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What Every Woman Needs To Know About UTIs

And smart tips for keeping them at bay.

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illustration of woman trying to solve uti problem
Chiara Ghigliazza
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Like it or not, midlife is accompanied by some unpleasant health changes. Hello, vision differences, colonoscopies and hot flashes. But you may be surprised and bummed to also notice an uptick in urinary tract infections (UTIs) in midlife. If so, you’re not alone. The classic hormonal changes of menopause are at work, contributing to an increased risk for UTIs. Plus, there’s often the absence of kids around the house, which may have you — voilà — enjoying more sex. Sadly, more sex boosts the odds of UTIs cropping up, at the very same time you’re muddling through menopause.

Enough already! Feel like you can’t catch a break?

Best to slow down, connect the dots and make sense of how the realities of this life stage feed off one another, slyly setting out a welcome mat for UTIs. Here, trusted medical professionals provide a UTI primer tailored to midlife women, addressing what you should know and what you can do.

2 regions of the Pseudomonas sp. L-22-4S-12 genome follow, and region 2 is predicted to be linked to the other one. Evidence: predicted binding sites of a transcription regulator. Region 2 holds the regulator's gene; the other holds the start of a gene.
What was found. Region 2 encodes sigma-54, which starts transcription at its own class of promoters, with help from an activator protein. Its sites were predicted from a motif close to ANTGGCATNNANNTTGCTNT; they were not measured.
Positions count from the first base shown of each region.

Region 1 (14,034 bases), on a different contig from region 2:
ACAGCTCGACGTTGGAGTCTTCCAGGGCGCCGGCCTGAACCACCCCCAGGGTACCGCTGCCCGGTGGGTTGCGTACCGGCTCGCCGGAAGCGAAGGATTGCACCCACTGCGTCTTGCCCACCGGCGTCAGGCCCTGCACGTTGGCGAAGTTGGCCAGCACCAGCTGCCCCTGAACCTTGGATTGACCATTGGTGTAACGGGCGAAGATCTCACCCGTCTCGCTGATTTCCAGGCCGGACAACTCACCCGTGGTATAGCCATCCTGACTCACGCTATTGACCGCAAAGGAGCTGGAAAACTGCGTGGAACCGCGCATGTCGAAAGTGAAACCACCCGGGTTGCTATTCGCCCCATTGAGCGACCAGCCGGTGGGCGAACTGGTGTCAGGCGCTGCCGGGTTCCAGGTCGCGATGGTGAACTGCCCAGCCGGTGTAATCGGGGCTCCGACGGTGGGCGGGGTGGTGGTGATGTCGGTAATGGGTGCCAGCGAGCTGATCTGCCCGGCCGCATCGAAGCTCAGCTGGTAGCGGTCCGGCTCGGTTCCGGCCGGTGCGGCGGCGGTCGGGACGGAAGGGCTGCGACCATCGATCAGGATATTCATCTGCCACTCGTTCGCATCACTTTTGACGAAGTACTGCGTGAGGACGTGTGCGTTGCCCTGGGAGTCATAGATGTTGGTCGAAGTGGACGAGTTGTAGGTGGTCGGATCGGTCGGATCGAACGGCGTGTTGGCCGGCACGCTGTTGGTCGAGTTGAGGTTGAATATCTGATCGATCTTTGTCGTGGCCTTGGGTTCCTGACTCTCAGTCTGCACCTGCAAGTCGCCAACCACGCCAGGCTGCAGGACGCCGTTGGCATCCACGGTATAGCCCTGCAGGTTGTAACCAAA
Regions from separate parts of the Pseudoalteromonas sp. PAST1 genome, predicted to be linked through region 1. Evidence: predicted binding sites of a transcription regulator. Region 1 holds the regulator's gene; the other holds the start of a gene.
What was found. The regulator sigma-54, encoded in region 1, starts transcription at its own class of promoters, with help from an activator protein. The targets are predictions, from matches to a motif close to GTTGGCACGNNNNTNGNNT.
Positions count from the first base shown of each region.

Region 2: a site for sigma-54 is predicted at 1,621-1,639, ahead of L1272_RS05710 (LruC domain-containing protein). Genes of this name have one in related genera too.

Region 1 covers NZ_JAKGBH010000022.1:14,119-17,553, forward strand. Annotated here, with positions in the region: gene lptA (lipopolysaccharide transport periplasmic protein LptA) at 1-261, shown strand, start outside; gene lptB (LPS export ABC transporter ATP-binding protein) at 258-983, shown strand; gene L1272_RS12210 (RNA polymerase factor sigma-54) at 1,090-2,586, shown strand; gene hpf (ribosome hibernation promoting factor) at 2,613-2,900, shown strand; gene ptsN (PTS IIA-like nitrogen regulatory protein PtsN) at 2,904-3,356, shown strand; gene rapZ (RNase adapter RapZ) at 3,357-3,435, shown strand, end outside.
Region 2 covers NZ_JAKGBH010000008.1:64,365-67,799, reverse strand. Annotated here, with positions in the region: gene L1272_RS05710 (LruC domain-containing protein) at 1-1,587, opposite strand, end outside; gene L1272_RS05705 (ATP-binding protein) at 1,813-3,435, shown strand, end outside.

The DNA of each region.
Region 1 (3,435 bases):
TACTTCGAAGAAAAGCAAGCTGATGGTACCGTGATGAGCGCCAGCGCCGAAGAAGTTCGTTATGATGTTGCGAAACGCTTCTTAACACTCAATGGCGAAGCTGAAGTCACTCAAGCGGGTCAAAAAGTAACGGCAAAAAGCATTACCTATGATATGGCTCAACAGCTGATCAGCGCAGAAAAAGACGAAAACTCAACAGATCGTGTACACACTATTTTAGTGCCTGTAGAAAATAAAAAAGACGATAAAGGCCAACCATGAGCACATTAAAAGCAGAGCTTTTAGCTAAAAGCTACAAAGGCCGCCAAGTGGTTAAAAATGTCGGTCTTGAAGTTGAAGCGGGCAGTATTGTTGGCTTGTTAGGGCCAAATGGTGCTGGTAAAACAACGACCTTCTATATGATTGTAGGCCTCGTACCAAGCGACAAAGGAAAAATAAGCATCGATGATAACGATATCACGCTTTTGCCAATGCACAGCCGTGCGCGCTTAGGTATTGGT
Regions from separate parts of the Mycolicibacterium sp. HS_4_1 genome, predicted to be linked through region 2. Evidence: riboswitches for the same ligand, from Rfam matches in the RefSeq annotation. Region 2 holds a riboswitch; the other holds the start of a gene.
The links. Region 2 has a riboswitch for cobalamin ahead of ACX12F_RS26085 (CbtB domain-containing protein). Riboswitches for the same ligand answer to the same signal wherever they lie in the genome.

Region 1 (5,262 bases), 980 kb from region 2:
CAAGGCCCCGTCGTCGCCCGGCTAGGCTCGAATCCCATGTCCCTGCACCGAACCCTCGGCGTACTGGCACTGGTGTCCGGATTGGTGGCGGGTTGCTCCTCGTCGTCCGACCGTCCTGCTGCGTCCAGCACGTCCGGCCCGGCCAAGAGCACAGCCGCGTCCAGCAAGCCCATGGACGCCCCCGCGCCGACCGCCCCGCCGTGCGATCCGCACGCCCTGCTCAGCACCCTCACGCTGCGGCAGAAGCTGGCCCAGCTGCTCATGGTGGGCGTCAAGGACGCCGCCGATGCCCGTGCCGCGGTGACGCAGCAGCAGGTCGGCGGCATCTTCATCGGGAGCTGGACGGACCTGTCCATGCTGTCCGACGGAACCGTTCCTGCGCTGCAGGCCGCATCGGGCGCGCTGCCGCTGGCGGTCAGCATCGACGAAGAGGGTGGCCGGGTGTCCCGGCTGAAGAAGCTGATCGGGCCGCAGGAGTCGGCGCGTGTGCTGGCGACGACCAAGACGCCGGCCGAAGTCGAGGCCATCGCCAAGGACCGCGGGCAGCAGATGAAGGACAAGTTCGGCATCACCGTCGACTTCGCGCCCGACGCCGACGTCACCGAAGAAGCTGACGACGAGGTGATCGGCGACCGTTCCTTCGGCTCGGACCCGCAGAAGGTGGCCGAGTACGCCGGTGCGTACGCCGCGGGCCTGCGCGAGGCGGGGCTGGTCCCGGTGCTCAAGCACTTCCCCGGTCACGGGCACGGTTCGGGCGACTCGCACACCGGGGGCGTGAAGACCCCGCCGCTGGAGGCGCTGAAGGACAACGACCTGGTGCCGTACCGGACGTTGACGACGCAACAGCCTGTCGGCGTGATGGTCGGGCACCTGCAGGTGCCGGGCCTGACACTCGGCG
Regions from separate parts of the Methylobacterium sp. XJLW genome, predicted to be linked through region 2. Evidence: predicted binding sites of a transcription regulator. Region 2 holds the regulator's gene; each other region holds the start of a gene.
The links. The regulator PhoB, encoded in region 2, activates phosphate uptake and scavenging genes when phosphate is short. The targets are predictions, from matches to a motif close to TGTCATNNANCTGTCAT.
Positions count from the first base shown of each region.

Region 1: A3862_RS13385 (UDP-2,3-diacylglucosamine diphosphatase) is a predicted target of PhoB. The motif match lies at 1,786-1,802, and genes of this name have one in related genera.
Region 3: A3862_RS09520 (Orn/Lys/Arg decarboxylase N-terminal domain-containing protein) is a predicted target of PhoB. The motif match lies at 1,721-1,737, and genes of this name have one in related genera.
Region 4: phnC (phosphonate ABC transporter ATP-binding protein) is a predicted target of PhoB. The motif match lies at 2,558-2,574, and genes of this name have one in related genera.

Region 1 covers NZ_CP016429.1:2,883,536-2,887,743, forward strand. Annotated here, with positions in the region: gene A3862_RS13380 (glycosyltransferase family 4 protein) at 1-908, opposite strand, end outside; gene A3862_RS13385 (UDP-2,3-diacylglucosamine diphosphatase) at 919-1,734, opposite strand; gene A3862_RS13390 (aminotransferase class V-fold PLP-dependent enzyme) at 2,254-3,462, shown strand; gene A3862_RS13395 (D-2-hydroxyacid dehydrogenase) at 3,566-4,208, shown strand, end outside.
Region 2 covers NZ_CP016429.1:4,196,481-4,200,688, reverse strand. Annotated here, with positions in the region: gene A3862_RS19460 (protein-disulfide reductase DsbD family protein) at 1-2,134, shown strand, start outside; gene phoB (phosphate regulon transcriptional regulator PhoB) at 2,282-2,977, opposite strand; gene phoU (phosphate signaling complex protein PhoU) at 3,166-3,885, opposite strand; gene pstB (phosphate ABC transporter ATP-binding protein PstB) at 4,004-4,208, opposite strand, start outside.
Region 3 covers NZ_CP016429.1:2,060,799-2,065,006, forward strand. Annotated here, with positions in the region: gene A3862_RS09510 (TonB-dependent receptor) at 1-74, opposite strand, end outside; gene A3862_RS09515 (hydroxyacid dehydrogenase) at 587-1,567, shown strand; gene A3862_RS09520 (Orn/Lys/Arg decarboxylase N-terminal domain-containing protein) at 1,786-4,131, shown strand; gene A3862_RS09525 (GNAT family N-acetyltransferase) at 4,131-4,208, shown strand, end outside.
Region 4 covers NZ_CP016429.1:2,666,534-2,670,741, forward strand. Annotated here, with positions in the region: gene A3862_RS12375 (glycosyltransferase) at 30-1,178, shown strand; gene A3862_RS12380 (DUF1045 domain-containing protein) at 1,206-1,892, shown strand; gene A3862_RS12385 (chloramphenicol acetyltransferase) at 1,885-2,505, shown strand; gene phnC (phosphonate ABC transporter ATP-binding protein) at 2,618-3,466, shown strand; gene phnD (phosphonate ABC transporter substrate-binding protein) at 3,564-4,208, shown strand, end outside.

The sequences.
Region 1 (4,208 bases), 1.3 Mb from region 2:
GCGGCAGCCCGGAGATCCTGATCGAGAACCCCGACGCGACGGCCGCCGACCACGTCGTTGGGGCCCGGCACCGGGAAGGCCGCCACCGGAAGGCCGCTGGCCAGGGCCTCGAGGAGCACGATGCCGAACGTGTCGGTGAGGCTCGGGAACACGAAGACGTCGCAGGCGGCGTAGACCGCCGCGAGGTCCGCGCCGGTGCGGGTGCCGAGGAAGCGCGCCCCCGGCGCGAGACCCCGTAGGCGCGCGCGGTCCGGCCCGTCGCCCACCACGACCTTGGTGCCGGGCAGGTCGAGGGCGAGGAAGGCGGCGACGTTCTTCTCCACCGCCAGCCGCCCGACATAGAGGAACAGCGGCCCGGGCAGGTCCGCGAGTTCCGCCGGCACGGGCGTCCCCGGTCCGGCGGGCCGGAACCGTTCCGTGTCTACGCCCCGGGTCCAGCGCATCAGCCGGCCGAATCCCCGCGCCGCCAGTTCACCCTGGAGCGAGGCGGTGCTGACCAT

What’s Going On 

It’s important to appreciate that the urethra — the tube that carries urine from the bladder to outside the body — and the vagina are cozy neighbors. Alyssa Dweck, M.D., a board-certified gynecologist in Mount Kisco, New York, says, “Being born genetically female means the urethra is in close proximity to the vagina and rectal area.”

The length, not just the position, of the urethra matters, too, notes Renita White, M.D., a board-certified obstetrician and gynecologist in Atlanta: “Unlike men, women have short urethras.”

Dweck says bacteria can easily hop over from the rectum or the vagina and colonize the urethra and bladder, causing UTIs. And then that all-too-familiar urgency to pee happens, and the ongoing burning sensation ensues when peeing, as does the miserable inability to fully empty your bladder.

Why You May Be Experiencing More UTIs in Midlife 

For those in midlife who get UTIs and want to understand their root causes, Dweck says there are many moving parts to consider. Most notably, estrogen decreases, resulting in increased vaginal dryness. 

· Changes in skin 

Dweck explains that during menopause, micro-abrasions are more likely to occur during sex because skin is thin and fragile due to low levels of estrogen. Through these miniature fissures, bacteria can make its way into the urethra.

· Changes in bacteria 

White points out that estrogen plays an important role in maintaining the vaginal and vulval microbiome (bacterial environment). It’s perfectly normal to have a mix of different types of bacteria in the vagina, she says. “However, when estrogen levels drop during menopause, this leads to a change of the pH of the vagina and vulva, which can lead to a higher risk of bacterial overgrowth, leading to UTIs.” 

· Changes in sexual habits